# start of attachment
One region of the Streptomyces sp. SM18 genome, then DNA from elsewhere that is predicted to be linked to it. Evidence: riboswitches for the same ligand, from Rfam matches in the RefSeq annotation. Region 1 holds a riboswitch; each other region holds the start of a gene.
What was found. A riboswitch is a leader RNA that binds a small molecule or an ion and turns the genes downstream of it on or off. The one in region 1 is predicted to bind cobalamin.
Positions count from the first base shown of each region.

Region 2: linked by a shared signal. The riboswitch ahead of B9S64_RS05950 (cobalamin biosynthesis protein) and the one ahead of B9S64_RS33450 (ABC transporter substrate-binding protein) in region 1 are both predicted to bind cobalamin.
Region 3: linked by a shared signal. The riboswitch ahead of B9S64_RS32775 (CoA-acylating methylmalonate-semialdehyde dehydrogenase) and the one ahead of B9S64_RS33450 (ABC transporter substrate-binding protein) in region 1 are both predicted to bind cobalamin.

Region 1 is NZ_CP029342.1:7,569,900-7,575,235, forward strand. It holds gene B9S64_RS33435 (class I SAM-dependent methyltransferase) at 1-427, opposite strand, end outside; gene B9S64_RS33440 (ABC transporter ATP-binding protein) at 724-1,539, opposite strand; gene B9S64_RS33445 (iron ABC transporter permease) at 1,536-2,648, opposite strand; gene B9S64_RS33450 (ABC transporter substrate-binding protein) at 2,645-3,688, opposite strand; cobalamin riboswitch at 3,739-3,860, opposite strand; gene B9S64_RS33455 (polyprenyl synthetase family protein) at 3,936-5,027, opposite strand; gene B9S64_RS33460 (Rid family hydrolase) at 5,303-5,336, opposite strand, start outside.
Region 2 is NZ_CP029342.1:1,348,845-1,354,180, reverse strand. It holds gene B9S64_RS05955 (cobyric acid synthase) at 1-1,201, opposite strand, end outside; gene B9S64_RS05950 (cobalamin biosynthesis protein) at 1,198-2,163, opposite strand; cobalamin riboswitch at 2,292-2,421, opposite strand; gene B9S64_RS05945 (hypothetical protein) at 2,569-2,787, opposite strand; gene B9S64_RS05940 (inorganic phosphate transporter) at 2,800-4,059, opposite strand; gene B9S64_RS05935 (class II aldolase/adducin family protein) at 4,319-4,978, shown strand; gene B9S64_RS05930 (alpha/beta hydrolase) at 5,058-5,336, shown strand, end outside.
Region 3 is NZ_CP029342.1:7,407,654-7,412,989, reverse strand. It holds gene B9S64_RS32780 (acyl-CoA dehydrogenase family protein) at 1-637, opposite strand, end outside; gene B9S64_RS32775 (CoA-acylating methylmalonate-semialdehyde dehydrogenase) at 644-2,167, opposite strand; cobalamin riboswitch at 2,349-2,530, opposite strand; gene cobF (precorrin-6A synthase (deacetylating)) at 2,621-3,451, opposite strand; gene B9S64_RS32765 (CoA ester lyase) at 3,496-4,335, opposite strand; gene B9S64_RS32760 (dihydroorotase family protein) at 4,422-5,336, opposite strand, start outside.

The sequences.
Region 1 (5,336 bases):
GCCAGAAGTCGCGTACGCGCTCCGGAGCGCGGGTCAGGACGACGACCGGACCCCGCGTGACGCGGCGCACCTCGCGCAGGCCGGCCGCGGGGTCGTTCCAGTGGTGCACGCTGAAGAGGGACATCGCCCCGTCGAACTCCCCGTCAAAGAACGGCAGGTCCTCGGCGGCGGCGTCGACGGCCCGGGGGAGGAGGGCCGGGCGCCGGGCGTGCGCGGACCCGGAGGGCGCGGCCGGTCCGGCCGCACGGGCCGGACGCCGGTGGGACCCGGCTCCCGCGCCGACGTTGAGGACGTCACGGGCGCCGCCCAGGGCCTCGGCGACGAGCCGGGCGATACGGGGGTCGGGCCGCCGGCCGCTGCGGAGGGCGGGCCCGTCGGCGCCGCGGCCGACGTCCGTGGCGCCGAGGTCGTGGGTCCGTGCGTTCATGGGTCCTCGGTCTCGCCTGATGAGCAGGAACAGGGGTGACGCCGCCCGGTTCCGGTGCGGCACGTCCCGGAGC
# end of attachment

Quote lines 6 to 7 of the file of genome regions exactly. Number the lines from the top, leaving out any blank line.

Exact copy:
Region 1 is NZ_CP029342.1:7,569,900-7,575,235, forward strand. It holds gene B9S64_RS33435 (class I SAM-dependent methyltransferase) at 1-427, opposite strand, end outside; gene B9S64_RS33440 (ABC transporter ATP-binding protein) at 724-1,539, opposite strand; gene B9S64_RS33445 (iron ABC transporter permease) at 1,536-2,648, opposite strand; gene B9S64_RS33450 (ABC transporter substrate-binding protein) at 2,645-3,688, opposite strand; cobalamin riboswitch at 3,739-3,860, opposite strand; gene B9S64_RS33455 (polyprenyl synthetase family protein) at 3,936-5,027, opposite strand; gene B9S64_RS33460 (Rid family hydrolase) at 5,303-5,336, opposite strand, start outside.
Region 2 is NZ_CP029342.1:1,348,845-1,354,180, reverse strand. It holds gene B9S64_RS05955 (cobyric acid synthase) at 1-1,201, opposite strand, end outside; gene B9S64_RS05950 (cobalamin biosynthesis protein) at 1,198-2,163, opposite strand; cobalamin riboswitch at 2,292-2,421, opposite strand; gene B9S64_RS05945 (hypothetical protein) at 2,569-2,787, opposite strand; gene B9S64_RS05940 (inorganic phosphate transporter) at 2,800-4,059, opposite strand; gene B9S64_RS05935 (class II aldolase/adducin family protein) at 4,319-4,978, shown strand; gene B9S64_RS05930 (alpha/beta hydrolase) at 5,058-5,336, shown strand, end outside.